The experimental, out-the-box flowicist has many styles she flirts with and develops to build a unique fresh brand of spoken word, hip-hop and jazz. We sat down with Desdamona and asked the ill chemist five questions:
Why can you land huge festival gigs and worldwide tours, but in Minneapolis you are still looked at like the local poet girl?
I don't know. But I don't really care. I make music, I do what I love. If I can go to France and succeed in France and people here don't gravitate towards it, I don't really care. If they do I think that's great, but the thing here with the States is that it's really about hype and having a team behind you. So if you don't have those things people are not convinced that you are worthy.
But basically, I just want people to think of me as someone who's worked hard in the community and helped make the scene here better and stronger by putting on shows, by doing B-Girl Be, by staying on the scene and not just disappearing. Obviously as a musician you want people to buy your stuff but that's not what drives me to do what I do. I would love to have a huge base here, but I'm not trying to trick people with hype.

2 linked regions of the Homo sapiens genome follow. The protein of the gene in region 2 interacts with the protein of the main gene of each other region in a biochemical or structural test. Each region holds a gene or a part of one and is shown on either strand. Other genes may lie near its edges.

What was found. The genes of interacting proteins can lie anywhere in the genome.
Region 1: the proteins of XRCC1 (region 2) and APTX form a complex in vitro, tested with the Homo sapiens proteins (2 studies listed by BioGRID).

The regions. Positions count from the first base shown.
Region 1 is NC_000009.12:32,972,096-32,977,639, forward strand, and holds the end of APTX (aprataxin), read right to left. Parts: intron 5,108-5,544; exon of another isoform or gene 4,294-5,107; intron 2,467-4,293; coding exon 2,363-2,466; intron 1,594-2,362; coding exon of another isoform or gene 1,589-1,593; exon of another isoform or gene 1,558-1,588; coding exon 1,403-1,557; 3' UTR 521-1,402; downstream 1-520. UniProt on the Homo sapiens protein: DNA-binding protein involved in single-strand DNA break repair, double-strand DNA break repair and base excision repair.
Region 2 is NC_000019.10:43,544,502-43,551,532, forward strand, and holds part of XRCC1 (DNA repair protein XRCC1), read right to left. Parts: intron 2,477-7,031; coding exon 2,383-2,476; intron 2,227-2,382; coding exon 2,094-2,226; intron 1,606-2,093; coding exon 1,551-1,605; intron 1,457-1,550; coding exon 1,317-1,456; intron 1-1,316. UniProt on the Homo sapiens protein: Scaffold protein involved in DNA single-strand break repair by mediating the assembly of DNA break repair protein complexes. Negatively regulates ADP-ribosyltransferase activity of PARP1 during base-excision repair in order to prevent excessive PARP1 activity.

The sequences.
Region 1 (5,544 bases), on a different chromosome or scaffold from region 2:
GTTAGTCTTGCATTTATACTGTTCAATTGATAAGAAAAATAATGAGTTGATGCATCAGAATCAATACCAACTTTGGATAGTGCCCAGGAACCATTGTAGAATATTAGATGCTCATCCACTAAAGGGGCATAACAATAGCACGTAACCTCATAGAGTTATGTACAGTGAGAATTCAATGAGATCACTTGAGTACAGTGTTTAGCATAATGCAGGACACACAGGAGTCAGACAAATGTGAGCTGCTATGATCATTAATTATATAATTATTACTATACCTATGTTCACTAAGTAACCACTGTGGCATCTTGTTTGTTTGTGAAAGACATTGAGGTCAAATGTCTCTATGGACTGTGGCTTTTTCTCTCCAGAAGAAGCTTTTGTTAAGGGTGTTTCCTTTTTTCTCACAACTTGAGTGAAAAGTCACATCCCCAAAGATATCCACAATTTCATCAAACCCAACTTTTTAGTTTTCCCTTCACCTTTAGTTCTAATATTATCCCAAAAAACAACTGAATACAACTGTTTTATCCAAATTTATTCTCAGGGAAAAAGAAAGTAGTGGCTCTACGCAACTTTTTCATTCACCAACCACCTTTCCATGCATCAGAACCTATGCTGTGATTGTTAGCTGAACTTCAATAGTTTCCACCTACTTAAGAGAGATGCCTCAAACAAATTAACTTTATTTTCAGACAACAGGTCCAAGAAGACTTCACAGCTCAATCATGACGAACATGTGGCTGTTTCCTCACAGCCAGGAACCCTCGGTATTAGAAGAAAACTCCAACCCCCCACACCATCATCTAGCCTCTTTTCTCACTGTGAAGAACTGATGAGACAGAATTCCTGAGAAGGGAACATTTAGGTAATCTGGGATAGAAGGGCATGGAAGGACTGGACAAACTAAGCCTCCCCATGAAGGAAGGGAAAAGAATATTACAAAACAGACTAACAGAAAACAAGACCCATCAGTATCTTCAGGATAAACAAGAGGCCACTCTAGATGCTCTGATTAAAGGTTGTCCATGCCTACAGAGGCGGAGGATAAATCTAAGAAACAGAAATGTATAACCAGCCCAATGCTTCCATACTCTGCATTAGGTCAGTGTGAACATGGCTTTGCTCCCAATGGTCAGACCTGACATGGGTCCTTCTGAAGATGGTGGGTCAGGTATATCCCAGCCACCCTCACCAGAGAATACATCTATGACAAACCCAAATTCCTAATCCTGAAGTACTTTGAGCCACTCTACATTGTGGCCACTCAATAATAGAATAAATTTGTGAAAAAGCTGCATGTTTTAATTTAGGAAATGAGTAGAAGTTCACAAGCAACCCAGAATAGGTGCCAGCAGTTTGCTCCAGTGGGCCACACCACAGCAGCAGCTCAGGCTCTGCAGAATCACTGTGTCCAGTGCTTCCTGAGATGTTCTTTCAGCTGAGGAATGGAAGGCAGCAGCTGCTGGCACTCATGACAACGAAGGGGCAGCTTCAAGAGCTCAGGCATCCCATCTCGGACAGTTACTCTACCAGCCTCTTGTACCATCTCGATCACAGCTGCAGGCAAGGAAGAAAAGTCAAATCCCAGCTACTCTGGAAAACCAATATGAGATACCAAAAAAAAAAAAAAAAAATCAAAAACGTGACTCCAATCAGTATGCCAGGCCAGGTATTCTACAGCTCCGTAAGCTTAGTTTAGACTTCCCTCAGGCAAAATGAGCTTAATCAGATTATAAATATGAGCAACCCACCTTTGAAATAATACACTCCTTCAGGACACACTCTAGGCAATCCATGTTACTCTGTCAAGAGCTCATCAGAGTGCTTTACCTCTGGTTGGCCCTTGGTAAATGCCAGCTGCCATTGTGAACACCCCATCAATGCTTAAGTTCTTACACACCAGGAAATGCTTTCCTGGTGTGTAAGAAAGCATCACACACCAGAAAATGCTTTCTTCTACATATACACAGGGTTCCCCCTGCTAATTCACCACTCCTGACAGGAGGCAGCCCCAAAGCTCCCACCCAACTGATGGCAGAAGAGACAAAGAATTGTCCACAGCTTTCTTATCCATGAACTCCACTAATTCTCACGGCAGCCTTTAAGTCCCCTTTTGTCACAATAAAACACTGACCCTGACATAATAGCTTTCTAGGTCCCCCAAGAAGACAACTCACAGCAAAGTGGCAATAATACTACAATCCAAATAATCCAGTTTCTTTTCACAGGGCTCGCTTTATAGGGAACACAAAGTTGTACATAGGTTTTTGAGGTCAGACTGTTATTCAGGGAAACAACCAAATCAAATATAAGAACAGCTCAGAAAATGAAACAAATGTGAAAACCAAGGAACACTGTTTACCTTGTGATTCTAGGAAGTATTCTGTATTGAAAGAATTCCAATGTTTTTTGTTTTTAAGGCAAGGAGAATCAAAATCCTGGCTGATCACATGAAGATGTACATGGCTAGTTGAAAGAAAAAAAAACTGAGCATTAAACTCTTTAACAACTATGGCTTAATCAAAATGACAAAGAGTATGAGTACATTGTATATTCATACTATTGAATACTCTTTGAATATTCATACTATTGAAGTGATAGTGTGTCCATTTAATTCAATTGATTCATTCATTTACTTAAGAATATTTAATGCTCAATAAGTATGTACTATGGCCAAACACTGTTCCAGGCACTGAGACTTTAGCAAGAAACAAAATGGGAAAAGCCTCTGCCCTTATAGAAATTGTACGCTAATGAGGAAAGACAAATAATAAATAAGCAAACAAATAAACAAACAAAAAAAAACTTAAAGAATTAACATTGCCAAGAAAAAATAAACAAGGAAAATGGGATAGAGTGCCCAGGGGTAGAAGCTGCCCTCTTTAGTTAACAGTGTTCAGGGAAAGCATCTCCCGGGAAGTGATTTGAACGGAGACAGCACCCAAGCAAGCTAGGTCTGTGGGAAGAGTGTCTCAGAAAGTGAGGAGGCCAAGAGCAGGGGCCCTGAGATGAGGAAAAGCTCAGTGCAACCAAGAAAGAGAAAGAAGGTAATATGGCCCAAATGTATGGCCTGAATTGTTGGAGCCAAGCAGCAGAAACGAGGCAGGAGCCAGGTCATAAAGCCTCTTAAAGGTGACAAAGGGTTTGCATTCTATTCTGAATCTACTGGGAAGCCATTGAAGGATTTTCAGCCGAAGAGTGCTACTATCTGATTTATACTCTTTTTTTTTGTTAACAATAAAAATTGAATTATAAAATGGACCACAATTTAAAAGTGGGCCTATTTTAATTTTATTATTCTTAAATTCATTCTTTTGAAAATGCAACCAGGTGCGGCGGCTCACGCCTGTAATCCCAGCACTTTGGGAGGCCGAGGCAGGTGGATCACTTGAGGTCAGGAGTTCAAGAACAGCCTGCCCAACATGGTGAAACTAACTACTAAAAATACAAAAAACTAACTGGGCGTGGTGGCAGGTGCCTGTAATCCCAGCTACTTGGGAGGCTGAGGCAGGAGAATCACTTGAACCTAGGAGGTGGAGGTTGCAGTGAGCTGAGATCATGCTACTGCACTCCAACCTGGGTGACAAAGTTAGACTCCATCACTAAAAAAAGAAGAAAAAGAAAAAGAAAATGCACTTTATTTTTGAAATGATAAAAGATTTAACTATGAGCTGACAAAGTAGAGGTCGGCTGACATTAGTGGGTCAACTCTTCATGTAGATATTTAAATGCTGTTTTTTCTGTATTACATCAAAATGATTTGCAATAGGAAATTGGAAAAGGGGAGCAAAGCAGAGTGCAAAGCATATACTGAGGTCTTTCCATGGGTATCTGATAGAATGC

....and the audiences are different over there right?
I think people that come to events over there to see jazz & hip-hop range from kids to elders and every show is all ages, even in the bars. Alcohol over there is not such an issue. So I do these shows where it's all kinds of people from little kids to old jazz heads and they like and appreciate hip-hop, it's just different on a lot of levels. It seems like more people go out to shows there also, it's a more social country.
Photo by HeliosPhotography
You can rap, sing and do spoken word, what do you classify yourself as? What is your favorite medium out of all the things you do?